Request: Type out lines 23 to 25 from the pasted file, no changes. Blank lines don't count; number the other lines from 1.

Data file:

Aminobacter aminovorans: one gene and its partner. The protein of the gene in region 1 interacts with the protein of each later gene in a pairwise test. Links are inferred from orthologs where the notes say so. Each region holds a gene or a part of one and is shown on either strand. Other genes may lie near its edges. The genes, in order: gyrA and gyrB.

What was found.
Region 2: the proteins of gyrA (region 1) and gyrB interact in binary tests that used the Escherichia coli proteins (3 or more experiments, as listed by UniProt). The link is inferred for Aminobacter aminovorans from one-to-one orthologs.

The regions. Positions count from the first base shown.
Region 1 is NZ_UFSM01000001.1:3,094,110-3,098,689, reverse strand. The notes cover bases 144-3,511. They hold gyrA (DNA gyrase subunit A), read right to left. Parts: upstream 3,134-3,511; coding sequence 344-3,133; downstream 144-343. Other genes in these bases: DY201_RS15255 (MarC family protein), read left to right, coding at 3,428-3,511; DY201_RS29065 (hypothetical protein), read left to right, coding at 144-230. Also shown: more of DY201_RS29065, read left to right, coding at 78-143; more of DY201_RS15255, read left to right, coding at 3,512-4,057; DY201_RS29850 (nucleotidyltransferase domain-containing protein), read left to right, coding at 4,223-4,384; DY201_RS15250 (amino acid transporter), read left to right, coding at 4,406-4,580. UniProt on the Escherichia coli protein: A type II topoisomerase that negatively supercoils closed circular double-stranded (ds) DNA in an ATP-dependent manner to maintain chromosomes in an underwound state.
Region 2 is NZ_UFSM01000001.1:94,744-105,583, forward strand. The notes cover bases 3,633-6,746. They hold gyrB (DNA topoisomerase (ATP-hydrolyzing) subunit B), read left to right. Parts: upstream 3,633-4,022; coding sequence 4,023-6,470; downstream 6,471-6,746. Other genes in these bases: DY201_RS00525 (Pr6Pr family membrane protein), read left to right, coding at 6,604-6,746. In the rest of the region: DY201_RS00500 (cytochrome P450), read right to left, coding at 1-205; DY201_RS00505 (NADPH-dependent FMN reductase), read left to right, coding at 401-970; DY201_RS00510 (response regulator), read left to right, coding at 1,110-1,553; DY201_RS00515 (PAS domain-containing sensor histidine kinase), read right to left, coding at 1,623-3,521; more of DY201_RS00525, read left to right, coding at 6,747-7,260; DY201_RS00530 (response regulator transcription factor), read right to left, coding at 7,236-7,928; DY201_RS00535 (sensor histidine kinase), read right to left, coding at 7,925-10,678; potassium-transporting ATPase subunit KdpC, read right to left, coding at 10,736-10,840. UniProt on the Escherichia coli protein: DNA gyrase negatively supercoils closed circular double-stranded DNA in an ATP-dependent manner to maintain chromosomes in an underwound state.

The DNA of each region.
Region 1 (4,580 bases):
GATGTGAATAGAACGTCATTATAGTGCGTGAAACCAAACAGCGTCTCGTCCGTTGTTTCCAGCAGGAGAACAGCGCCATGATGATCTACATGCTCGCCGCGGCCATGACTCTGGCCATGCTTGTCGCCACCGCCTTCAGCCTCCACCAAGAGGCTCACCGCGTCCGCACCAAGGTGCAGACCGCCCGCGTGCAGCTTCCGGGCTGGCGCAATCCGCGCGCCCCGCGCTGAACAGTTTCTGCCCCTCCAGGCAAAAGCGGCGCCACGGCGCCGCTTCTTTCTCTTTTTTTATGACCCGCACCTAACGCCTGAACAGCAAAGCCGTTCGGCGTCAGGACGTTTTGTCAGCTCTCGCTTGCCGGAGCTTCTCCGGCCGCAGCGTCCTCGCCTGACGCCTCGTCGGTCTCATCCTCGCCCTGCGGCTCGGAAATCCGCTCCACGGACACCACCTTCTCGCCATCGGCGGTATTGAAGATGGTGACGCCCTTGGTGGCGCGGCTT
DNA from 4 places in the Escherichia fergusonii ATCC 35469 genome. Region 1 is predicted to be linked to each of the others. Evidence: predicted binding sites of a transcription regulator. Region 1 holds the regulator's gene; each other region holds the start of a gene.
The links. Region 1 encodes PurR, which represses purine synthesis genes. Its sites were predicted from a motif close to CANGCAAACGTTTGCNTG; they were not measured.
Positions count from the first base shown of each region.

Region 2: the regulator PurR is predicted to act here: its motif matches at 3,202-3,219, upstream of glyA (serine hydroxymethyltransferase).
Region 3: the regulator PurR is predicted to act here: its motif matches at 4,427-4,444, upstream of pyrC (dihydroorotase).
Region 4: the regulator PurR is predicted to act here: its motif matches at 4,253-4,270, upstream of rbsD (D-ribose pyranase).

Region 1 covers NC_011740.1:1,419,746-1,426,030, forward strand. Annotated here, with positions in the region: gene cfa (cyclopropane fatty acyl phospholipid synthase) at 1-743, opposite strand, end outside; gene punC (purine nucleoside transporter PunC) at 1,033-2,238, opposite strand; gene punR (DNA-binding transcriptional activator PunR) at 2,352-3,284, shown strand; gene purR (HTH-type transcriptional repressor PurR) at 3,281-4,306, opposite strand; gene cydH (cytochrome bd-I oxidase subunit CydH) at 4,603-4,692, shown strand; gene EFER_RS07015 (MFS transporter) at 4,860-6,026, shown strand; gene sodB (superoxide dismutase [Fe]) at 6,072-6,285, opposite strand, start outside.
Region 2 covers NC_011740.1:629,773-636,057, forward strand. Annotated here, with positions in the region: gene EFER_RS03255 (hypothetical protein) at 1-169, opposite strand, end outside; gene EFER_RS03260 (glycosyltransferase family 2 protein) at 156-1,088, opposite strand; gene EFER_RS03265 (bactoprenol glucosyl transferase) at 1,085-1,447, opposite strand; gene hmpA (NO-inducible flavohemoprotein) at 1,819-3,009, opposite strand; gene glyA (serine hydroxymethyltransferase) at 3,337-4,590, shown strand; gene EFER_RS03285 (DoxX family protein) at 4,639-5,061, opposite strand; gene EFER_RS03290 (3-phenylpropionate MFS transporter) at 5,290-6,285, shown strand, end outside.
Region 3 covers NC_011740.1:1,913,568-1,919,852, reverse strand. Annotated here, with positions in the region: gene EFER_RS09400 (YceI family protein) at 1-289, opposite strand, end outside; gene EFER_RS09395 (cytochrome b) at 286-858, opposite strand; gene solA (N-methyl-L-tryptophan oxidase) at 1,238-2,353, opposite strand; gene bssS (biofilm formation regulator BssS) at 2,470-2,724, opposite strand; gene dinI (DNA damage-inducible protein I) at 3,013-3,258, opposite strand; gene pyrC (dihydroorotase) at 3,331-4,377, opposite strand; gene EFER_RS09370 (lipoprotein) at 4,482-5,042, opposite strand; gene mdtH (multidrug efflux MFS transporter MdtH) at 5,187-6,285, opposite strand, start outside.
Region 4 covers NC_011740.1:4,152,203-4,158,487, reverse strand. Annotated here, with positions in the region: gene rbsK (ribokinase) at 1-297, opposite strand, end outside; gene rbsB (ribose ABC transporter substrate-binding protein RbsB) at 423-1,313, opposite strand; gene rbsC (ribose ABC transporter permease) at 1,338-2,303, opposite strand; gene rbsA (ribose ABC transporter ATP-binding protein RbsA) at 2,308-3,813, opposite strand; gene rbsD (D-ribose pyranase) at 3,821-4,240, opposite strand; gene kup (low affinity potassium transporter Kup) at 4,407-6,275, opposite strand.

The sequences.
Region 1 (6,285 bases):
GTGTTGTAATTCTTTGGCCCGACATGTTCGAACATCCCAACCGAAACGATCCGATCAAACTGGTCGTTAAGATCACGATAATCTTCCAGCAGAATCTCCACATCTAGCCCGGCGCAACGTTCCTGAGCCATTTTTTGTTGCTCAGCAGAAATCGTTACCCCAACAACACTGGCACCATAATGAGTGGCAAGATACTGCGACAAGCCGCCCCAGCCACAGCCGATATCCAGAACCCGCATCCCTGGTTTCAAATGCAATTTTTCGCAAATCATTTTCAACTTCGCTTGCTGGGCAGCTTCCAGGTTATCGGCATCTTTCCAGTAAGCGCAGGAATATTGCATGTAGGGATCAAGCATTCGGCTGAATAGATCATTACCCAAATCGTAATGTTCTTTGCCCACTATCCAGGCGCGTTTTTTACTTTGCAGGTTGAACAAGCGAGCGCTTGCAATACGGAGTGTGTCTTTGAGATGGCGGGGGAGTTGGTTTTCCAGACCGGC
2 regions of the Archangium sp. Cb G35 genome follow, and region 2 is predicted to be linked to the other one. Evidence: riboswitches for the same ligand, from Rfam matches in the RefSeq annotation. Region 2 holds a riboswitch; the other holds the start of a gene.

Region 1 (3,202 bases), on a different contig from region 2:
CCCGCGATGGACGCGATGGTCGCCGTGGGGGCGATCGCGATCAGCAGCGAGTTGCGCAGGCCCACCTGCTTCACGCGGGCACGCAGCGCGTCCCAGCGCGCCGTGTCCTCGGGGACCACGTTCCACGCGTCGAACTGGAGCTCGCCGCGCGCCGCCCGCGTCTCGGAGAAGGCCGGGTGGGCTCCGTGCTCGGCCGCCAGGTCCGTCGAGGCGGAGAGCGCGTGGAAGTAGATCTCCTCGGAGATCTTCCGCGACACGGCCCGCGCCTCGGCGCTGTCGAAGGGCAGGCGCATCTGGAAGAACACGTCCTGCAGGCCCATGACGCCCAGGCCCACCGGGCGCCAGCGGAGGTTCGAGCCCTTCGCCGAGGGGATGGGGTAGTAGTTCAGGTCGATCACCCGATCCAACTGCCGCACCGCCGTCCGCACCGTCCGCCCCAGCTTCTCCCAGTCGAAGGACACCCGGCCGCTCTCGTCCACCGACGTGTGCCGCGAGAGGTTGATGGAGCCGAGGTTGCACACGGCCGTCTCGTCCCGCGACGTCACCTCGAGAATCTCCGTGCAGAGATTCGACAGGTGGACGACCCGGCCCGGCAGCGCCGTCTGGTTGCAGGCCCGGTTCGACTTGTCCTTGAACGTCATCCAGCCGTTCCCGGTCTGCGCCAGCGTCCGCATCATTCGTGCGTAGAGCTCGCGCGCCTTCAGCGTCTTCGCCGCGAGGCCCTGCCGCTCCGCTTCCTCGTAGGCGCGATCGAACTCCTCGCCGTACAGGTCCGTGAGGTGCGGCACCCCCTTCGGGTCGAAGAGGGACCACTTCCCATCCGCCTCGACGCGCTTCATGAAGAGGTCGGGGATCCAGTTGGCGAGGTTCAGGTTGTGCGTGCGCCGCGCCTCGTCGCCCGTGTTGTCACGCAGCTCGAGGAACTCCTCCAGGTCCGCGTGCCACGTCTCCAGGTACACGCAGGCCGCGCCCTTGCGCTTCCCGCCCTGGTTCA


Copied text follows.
2 regions of the Archangium sp. Cb G35 genome follow, and region 2 is predicted to be linked to the other one. Evidence: riboswitches for the same ligand, from Rfam matches in the RefSeq annotation. Region 2 holds a riboswitch; the other holds the start of a gene.

Region 1 (3,202 bases), on a different contig from region 2:
CCCGCGATGGACGCGATGGTCGCCGTGGGGGCGATCGCGATCAGCAGCGAGTTGCGCAGGCCCACCTGCTTCACGCGGGCACGCAGCGCGTCCCAGCGCGCCGTGTCCTCGGGGACCACGTTCCACGCGTCGAACTGGAGCTCGCCGCGCGCCGCCCGCGTCTCGGAGAAGGCCGGGTGGGCTCCGTGCTCGGCCGCCAGGTCCGTCGAGGCGGAGAGCGCGTGGAAGTAGATCTCCTCGGAGATCTTCCGCGACACGGCCCGCGCCTCGGCGCTGTCGAAGGGCAGGCGCATCTGGAAGAACACGTCCTGCAGGCCCATGACGCCCAGGCCCACCGGGCGCCAGCGGAGGTTCGAGCCCTTCGCCGAGGGGATGGGGTAGTAGTTCAGGTCGATCACCCGATCCAACTGCCGCACCGCCGTCCGCACCGTCCGCCCCAGCTTCTCCCAGTCGAAGGACACCCGGCCGCTCTCGTCCACCGACGTGTGCCGCGAGAGGTTGATGGAGCCGAGGTTGCACACGGCCGTCTCGTCCCGCGACGTCACCTCGAGAATCTCCGTGCAGAGATTCGACAGGTGGACGACCCGGCCCGGCAGCGCCGTCTGGTTGCAGGCCCGGTTCGACTTGTCCTTGAACGTCATCCAGCCGTTCCCGGTCTGCGCCAGCGTCCGCATCATTCGTGCGTAGAGCTCGCGCGCCTTCAGCGTCTTCGCCGCGAGGCCCTGCCGCTCCGCTTCCTCGTAGGCGCGATCGAACTCCTCGCCGTACAGGTCCGTGAGGTGCGGCACCCCCTTCGGGTCGAAGAGGGACCACTTCCCATCCGCCTCGACGCGCTTCATGAAGAGGTCGGGGATCCAGTTGGCGAGGTTCAGGTTGTGCGTGCGCCGCGCCTCGTCGCCCGTGTTGTCACGCAGCTCGAGGAACTCCTCCAGGTCCGCGTGCCACGTCTCCAGGTACACGCAGGCCGCGCCCTTGCGCTTCCCGCCCTGGTTCA